Pre-Independence Spanish Americans: Poor, Short and Unequal…Or the Opposite?

RAFAEL DOBADO-GONZÁLEZ
REVISTA DE HISTORIA ECONÓMICA/JOURNAL OF IBERIAN AND LATIN AMERICAN ECONOMIC HISTORY (2015). ADVANCED ONLINE PUBLICATION. DOI: 10.1017/S0212610914000135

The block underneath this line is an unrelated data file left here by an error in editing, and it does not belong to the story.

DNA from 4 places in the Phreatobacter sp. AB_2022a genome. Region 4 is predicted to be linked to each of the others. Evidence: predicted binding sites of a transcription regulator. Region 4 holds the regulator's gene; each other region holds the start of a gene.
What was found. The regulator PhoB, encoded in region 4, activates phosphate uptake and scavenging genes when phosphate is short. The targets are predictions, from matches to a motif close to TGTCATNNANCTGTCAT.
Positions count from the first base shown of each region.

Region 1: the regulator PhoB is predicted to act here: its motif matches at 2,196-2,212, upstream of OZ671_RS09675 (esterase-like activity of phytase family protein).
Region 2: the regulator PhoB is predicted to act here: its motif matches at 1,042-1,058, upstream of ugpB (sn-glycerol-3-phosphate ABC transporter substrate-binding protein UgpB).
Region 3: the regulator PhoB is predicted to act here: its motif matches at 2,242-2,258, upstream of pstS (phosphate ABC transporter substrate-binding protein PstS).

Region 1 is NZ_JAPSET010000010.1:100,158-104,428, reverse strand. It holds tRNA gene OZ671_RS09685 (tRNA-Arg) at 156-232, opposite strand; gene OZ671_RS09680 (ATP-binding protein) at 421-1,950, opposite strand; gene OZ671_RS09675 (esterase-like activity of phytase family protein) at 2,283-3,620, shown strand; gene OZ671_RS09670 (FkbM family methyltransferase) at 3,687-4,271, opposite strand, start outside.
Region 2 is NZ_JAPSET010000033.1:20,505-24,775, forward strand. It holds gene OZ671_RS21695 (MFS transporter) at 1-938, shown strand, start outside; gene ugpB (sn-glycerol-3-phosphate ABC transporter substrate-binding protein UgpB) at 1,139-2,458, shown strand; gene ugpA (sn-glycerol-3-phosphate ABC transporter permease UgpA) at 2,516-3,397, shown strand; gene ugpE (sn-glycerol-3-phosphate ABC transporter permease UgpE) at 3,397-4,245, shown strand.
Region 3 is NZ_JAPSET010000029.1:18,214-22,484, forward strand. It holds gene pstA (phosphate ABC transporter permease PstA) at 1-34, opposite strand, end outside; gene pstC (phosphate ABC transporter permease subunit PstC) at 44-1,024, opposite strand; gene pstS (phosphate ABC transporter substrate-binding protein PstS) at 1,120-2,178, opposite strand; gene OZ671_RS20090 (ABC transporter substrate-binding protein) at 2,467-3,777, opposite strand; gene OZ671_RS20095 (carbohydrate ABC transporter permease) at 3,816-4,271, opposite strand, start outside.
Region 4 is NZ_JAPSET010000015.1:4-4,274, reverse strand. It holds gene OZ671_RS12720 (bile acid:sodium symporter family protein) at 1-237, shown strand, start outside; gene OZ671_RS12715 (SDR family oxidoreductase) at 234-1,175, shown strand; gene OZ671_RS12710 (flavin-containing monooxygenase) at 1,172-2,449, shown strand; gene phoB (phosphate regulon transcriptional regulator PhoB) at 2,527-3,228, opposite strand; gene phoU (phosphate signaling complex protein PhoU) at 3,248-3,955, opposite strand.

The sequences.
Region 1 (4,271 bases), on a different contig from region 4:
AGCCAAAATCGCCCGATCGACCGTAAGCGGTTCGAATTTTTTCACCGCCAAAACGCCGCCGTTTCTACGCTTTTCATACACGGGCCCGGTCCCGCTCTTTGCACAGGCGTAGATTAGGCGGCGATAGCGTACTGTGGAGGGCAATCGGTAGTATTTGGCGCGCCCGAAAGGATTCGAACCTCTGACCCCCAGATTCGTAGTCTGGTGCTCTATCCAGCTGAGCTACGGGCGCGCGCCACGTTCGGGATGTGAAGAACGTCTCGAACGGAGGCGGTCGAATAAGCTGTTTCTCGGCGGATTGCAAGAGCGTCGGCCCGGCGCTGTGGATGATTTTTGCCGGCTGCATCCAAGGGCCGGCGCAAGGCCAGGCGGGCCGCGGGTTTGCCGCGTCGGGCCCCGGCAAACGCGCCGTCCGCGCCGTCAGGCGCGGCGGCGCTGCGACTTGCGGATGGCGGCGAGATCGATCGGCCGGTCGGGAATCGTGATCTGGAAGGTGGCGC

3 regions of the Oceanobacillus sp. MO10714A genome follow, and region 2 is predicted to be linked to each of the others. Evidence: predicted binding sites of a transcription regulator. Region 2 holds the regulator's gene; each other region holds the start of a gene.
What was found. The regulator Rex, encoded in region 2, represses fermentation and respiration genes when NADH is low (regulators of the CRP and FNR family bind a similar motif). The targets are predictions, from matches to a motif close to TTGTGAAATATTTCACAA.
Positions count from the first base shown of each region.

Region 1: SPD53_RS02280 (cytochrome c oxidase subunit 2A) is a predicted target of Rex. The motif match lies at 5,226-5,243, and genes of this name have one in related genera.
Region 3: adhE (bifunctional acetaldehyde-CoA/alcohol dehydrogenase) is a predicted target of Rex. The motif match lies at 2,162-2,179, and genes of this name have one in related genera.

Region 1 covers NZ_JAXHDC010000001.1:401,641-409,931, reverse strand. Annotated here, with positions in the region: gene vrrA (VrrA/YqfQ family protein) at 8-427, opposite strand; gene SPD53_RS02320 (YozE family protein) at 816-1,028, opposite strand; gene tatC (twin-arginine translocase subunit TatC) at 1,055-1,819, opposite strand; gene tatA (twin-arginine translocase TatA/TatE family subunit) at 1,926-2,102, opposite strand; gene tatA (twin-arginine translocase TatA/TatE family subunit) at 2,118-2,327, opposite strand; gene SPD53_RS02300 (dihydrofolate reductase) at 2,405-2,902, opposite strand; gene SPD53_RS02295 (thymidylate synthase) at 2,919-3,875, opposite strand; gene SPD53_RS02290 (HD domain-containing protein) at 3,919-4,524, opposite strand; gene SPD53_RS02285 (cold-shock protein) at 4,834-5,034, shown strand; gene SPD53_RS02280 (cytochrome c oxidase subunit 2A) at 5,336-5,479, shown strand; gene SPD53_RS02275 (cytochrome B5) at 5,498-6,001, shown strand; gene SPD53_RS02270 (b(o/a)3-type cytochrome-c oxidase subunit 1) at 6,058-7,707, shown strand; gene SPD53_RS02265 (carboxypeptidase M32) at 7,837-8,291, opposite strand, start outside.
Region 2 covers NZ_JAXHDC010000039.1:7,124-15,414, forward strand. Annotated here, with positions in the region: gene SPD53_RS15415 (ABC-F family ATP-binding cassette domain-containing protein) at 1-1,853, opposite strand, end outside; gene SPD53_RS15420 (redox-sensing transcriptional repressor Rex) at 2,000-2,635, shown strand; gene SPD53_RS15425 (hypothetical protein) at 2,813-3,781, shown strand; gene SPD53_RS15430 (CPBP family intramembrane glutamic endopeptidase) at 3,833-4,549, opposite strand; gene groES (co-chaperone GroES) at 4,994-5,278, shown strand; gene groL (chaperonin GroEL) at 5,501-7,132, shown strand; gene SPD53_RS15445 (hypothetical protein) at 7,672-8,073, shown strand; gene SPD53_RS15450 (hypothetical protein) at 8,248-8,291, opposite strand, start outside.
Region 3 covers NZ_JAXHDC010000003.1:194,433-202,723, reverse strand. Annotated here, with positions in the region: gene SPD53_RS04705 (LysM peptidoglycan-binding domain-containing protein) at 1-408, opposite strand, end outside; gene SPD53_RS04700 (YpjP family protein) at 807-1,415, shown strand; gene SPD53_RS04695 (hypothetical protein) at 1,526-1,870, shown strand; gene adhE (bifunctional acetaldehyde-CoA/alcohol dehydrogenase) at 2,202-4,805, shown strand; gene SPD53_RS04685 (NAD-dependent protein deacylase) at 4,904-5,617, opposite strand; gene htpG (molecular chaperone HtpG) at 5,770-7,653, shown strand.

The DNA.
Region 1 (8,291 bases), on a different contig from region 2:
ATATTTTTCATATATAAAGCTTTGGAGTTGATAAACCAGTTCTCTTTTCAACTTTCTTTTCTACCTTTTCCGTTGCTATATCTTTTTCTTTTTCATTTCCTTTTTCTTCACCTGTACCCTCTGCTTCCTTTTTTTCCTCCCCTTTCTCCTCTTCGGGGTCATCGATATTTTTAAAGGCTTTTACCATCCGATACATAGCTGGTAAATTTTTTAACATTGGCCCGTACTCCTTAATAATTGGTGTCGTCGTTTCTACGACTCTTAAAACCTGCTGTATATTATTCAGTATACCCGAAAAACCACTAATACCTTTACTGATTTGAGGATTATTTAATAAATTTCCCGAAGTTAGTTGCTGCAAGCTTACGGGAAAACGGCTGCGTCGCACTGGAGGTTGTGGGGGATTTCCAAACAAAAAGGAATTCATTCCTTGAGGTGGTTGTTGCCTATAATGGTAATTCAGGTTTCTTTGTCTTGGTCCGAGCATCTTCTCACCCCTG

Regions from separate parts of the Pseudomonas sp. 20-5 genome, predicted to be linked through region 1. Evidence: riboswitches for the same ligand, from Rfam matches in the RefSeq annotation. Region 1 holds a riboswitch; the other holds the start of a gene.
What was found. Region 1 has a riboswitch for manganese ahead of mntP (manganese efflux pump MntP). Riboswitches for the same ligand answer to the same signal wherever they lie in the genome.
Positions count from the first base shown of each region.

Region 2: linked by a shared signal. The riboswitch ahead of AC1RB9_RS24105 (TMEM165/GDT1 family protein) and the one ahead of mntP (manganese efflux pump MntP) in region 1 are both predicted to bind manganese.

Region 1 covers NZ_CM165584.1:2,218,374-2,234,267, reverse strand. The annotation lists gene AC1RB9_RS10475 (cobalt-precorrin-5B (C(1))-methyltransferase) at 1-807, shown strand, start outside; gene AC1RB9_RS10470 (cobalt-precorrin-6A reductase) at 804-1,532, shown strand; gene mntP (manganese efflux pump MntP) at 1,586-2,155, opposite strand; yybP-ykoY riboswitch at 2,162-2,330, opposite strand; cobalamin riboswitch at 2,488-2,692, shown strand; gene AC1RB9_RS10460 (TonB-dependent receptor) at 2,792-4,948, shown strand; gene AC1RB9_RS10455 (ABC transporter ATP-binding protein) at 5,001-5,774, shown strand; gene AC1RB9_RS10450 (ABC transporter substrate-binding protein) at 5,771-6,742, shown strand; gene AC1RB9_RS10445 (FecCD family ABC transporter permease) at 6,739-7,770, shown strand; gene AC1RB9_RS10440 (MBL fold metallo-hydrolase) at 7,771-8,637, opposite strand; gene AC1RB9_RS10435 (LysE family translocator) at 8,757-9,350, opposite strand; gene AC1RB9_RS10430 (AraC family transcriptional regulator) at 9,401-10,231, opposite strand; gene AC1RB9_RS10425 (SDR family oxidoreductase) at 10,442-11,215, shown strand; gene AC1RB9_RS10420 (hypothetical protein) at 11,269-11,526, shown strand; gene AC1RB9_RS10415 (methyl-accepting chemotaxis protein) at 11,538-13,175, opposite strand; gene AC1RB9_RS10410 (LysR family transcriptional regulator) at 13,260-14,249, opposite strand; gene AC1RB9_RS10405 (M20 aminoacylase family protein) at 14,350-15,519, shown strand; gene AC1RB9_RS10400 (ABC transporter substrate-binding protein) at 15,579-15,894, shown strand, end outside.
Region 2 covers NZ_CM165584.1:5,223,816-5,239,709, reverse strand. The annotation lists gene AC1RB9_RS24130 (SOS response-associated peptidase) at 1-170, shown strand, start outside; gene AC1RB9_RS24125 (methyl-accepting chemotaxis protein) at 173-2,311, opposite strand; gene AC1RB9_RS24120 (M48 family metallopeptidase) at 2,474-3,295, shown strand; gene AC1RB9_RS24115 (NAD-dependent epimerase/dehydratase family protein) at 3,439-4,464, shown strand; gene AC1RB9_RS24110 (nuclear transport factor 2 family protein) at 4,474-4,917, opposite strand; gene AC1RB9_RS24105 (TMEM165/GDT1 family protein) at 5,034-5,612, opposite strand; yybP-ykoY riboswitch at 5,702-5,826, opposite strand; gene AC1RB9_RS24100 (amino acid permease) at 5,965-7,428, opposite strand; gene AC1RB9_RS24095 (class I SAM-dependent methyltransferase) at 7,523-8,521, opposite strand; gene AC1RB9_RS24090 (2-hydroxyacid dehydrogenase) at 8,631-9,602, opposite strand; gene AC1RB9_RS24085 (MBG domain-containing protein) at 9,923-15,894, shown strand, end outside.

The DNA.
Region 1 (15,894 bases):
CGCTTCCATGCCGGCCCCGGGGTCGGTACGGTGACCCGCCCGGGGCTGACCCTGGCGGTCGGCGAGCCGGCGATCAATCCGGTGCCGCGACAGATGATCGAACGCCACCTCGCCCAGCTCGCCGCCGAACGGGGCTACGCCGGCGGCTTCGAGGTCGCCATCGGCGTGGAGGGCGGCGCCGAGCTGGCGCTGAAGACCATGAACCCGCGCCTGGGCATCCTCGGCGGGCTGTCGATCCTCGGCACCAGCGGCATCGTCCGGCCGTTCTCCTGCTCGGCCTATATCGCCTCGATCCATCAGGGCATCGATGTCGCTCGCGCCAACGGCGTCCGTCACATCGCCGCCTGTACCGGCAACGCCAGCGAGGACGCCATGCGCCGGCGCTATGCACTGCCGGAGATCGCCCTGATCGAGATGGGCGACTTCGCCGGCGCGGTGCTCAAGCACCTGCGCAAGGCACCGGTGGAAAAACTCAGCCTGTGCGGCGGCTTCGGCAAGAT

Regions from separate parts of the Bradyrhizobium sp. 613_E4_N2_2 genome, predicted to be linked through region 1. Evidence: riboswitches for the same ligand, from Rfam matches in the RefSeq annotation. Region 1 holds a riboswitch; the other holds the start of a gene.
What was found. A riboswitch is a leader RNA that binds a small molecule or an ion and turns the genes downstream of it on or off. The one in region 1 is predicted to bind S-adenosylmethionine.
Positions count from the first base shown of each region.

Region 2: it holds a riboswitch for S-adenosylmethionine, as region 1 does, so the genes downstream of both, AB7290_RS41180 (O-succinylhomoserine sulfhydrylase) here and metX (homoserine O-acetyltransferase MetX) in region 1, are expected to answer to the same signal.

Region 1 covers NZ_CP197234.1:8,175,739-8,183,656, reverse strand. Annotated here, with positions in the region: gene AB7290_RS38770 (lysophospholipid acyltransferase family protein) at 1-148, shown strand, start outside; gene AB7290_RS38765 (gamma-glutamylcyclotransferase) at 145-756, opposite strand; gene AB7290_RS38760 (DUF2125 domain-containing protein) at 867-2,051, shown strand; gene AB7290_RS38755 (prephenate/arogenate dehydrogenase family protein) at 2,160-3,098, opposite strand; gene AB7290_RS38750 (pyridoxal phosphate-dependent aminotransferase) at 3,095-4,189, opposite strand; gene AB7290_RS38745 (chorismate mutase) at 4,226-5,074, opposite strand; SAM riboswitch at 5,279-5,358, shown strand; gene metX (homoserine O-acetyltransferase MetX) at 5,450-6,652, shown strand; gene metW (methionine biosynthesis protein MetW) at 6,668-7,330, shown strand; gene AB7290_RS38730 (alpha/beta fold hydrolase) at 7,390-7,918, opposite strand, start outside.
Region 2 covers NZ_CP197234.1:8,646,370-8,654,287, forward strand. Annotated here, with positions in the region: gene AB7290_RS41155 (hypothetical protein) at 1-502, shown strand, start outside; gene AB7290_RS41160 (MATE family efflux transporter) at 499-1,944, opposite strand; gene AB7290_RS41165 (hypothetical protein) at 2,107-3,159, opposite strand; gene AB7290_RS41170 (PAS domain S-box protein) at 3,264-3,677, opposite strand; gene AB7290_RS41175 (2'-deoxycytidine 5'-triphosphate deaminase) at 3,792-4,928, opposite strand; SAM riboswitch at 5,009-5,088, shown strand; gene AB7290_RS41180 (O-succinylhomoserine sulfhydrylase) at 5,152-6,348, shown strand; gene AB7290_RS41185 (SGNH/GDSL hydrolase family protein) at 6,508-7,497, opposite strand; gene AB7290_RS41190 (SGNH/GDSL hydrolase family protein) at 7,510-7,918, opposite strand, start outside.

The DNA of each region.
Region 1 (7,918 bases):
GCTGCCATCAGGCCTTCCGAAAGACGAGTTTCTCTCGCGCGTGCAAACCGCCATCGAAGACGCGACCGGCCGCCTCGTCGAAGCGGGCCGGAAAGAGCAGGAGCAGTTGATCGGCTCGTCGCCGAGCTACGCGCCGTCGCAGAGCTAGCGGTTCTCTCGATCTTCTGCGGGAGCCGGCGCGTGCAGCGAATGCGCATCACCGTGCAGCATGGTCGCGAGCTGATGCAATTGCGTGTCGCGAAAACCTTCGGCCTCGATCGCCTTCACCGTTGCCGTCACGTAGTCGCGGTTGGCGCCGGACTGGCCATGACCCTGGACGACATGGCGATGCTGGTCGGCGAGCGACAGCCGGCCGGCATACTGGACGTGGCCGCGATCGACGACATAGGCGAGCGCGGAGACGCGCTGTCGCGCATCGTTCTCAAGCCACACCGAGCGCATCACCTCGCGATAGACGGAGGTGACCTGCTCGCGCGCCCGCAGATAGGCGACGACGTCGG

Abstract: This paper attempts to establish a debate between alternative views of living standards in Spanish America during the viceregal period. Since 2009, a growing literature has shared a «common language» based on a similar, though not identical, methodology. As never before, this «new generation» of studies is built upon long series of quantitative data and international comparisons of nominal wages and prices which, in some cases, cover the whole Early Modern Era. Part of this literature also complements the examination of economic welfare using height as an indicator of biological welfare. Inequality is also quantitatively approached in one of the works discussed. In spite of significant similarities, some methodological differences lead to contrasting results. For the sake of simplicity, the relevant literature is divided into two views: «pessimism» and «optimism». It is my contention that the latter is more consistent with the available evidence.